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Transforming obstetric ultrasound into data science using eye tracking, voice recording, transducer motion and ultrasound video

Abstract

Ultrasound is the primary modality for obstetric imaging and is highly sonographer dependent. Long training period, insufficient recruitment and poor retention of sonographers are among the global challenges in the expansion of ultrasound use. For the past several decades, technical advancements in clinical obstetric ultrasound scanning have largely concerned improving image quality and processing speed. By contrast, sonographers have been acquiring ultrasound images in a similar fashion for several decades. The PULSE (Perception Ultrasound by Learning Sonographer Experience) project is an interdisciplinary multi-modal imaging study aiming to offer clinical sonography insights and transform the process of obstetric ultrasound acquisition and image analysis by applying deep learning to large-scale multi-modal clinical data. A key novelty of the study is that we record full-length ultrasound video with concurrent tracking of the sonographer’s eyes, voice and the transducer while performing routine obstetric scans on pregnant women. We provide a detailed description of the novel acquisition system and illustrate how our data can be used to describe clinical ultrasound. Being able to measure different sonographer actions or model tasks will lead to a better understanding of several topics including how to effectively train new sonographers, monitor the learning progress, and enhance the scanning workflow of experts.

Introduction

There are few population screening programs that rely on imaging as the primary screening modality—mammography, aortic aneurysm screening and screening during pregnancy are three1. Of these, worldwide, obstetric ultrasound is by far the most used. Ultrasound is a relatively low-cost medical imaging modality, compared to X-ray, CT and MRI, is convenient and painless, does not use ionizing radiation, yields immediate results, and is widely considered to be safe2. In the past decade and by virtue of advancement in the understanding of fetal functional anatomy, standardization of scanning guidelines, clinical diagnosis, and technical developments of image acquisition equipment, the quality of obstetric ultrasound has improved. In particular, advances in ultrasound physics, materials science, electronics, and computational power have collectively resulted in improvements in image quality and capabilities: higher spatial and temporal resolution as well as increased signal-to-noise ratio, minimization of artifacts, and three-dimensional (3D) rendering3,4,5,6,7,8,9.

Unlike these achievements, the process of ultrasound scanning, the technique of finding standard anatomical planes of the fetus to allow their diagnostic examination, remains relatively unchanged. Routine obstetric ultrasound scans are performed by a sonographer sitting or standing next to a pregnant woman lying down, manipulating a transducer and adjusting the machine settings, following a defined protocol, in order to acquire a series of two-dimensional standard imaging planes, observed on the screen of the ultrasound machine. This process can be thought of as the “sonographer loop”: the sonographer moves the transducer looking for a standard plane, receives real-time visual feedback of the video on the display screen and constantly moves their hand to adjust the transducer position, which changes the displayed video (Fig. 1).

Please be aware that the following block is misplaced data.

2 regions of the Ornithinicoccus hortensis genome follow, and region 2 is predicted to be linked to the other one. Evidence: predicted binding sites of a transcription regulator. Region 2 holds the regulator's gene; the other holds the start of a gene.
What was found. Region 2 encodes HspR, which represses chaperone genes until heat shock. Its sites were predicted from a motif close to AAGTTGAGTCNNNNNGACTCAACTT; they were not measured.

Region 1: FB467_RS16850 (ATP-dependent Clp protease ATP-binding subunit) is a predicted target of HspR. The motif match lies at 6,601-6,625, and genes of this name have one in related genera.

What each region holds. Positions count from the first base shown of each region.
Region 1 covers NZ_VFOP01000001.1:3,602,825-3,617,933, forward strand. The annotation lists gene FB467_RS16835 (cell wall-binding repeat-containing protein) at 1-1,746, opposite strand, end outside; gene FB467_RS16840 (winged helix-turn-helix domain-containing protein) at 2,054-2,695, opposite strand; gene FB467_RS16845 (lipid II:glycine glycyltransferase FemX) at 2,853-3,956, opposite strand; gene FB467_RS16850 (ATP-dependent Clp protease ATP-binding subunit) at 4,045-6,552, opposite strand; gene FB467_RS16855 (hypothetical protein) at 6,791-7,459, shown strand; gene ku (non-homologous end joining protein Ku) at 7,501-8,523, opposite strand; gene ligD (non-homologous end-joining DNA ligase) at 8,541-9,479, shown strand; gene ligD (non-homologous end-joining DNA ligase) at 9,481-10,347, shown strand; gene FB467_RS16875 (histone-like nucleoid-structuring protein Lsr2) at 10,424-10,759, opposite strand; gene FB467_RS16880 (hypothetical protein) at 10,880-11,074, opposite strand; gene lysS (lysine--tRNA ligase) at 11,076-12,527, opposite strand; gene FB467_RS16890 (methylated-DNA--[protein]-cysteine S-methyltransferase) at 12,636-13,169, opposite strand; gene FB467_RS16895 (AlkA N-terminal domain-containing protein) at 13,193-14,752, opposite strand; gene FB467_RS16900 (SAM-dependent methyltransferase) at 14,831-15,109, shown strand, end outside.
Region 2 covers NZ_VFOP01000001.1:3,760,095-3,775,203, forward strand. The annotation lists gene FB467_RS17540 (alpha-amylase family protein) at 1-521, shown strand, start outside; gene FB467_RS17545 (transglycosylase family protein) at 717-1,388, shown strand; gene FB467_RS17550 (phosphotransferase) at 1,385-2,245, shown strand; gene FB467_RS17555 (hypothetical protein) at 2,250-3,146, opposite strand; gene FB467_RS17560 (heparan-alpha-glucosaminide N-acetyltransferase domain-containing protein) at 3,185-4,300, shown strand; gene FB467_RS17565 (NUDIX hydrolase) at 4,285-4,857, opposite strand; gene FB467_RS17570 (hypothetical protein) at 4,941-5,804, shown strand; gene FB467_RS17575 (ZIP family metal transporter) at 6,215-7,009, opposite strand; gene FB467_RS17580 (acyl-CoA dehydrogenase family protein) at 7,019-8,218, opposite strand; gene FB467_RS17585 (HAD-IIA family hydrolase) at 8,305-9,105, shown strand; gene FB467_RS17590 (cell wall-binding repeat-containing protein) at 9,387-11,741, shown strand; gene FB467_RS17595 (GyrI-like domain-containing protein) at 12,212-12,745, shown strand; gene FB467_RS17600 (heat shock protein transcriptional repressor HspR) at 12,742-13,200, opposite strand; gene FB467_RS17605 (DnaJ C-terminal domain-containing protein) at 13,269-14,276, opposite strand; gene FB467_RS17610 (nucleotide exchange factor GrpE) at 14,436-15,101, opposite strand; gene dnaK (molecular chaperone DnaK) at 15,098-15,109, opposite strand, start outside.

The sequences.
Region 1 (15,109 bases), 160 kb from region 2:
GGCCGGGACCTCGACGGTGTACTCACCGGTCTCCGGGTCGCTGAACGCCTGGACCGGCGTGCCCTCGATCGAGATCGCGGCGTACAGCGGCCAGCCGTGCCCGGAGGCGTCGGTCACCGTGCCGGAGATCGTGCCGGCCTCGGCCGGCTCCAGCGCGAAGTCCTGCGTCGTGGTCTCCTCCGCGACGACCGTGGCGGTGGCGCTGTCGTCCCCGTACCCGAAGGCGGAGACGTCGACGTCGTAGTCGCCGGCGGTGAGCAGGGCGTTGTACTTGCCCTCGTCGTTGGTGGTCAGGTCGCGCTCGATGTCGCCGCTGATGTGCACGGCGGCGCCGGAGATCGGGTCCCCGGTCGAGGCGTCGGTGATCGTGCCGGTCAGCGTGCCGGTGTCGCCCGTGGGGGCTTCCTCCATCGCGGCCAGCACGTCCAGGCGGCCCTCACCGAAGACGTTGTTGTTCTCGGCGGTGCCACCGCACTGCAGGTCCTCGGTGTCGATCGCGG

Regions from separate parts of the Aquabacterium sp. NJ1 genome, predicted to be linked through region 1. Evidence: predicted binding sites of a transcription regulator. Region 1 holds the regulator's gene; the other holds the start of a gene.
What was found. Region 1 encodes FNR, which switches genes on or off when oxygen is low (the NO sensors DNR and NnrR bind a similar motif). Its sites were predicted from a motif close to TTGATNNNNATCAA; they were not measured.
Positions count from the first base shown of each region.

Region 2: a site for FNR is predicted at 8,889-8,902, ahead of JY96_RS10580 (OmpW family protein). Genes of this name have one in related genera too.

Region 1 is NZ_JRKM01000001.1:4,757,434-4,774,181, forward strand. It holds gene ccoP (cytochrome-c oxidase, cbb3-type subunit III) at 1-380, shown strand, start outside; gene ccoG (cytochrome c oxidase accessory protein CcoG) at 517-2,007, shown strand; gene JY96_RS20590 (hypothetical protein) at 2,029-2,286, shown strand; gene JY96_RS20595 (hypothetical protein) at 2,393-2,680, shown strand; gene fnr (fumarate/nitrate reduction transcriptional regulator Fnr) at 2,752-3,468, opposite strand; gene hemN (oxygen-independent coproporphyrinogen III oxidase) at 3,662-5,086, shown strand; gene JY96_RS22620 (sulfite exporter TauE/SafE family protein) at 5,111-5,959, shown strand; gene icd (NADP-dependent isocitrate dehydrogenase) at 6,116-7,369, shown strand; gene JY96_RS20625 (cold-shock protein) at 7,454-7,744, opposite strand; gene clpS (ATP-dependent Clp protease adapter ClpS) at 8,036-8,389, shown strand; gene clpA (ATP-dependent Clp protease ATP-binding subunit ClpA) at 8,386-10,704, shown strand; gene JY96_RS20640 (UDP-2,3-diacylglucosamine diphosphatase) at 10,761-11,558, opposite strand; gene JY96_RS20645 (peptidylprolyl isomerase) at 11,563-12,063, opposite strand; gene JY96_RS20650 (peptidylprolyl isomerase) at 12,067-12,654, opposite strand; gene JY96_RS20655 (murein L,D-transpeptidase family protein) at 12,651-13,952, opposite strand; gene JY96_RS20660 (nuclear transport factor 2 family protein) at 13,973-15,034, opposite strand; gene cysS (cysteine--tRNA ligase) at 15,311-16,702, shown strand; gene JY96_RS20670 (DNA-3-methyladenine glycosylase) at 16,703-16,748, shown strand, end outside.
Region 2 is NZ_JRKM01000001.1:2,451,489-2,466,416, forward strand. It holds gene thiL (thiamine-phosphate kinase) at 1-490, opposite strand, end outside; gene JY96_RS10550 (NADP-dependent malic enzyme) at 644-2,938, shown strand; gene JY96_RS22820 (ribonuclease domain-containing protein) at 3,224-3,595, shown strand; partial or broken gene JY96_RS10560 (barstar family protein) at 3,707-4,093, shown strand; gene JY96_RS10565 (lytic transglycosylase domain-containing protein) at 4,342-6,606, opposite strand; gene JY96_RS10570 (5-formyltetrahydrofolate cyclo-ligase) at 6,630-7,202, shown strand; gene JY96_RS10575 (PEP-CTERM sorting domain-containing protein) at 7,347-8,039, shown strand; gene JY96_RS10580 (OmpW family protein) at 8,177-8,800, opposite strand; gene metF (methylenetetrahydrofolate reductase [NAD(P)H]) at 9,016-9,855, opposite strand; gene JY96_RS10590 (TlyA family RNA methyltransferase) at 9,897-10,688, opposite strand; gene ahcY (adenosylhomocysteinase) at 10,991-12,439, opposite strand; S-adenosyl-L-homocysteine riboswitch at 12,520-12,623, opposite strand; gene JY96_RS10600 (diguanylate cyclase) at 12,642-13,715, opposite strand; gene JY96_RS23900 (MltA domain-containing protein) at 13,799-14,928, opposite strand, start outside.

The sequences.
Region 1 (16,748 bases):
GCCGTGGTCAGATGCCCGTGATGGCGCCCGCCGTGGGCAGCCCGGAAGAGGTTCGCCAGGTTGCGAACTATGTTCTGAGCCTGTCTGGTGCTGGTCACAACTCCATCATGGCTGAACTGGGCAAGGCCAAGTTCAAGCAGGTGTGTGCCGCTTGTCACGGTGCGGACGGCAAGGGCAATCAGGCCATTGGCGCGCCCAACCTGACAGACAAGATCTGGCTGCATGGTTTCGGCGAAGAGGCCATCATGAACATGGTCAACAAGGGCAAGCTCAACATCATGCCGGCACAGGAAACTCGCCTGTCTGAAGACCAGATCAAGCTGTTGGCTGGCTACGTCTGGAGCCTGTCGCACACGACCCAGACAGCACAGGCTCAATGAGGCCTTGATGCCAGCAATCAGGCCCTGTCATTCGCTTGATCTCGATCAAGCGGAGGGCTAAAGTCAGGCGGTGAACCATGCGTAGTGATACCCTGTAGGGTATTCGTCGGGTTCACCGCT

Figure 1
figure 1

"Sonographer loop" is the process ultrasound sonographers undertake while acquiring standard planes: the sonographer gazes at the ultrasound screen, manipulates the hand to adjusts the transducer position which changes the displayed image, and back to sonographer looking at the monitor. Figure created using Inkscape version 0.92 (https://inkscape.org/).

Deep learning is a highly sophisticated pattern recognition methodology, well suited, in theory, to recognizing image appearance characteristics associated with diagnostic criteria. This is a key reason why deep learning is currently having an impact on radiology for automation of reading of computed tomography (CT), magnetic resonance imaging (MRI), X-ray and optical imaging10,11,12,13,14. Ultrasound imaging is unique in the level of high skill required to acquire and interpret imaging “on-the-fly”. Obtaining a high‐quality and informative diagnostic ultrasound image requires substantial expertise, a skill traditionally acquired over several years. In addition, in the case of obstetric ultrasound, image quality depends on maternal habitus, fetal movements and fetal position7. To improve sonographer accuracy, efficiency, and productivity, we need to further our understanding of the interaction between the sonographer, transducer and live image15,16,17,18.

The PULSE (Perception Ultrasound by Learning Sonographer Experience) project is an interdisciplinary effort that aims to understand the entire obstetric imaging scanning process as a data science problem. For this purpose, we have developed a custom-built dedicated multi-modality ultrasound system that acquires the ultrasound scan and logs the sonographer actions by simultaneously recording full-length ultrasound video scans, eye-tracking data, transducer motion data, and audio of the sonographer speaking. Our system is deployed in a tertiary hospital clinic to capture data during routine obstetric ultrasound scanning for women attending the clinic for first, second and third trimester scans.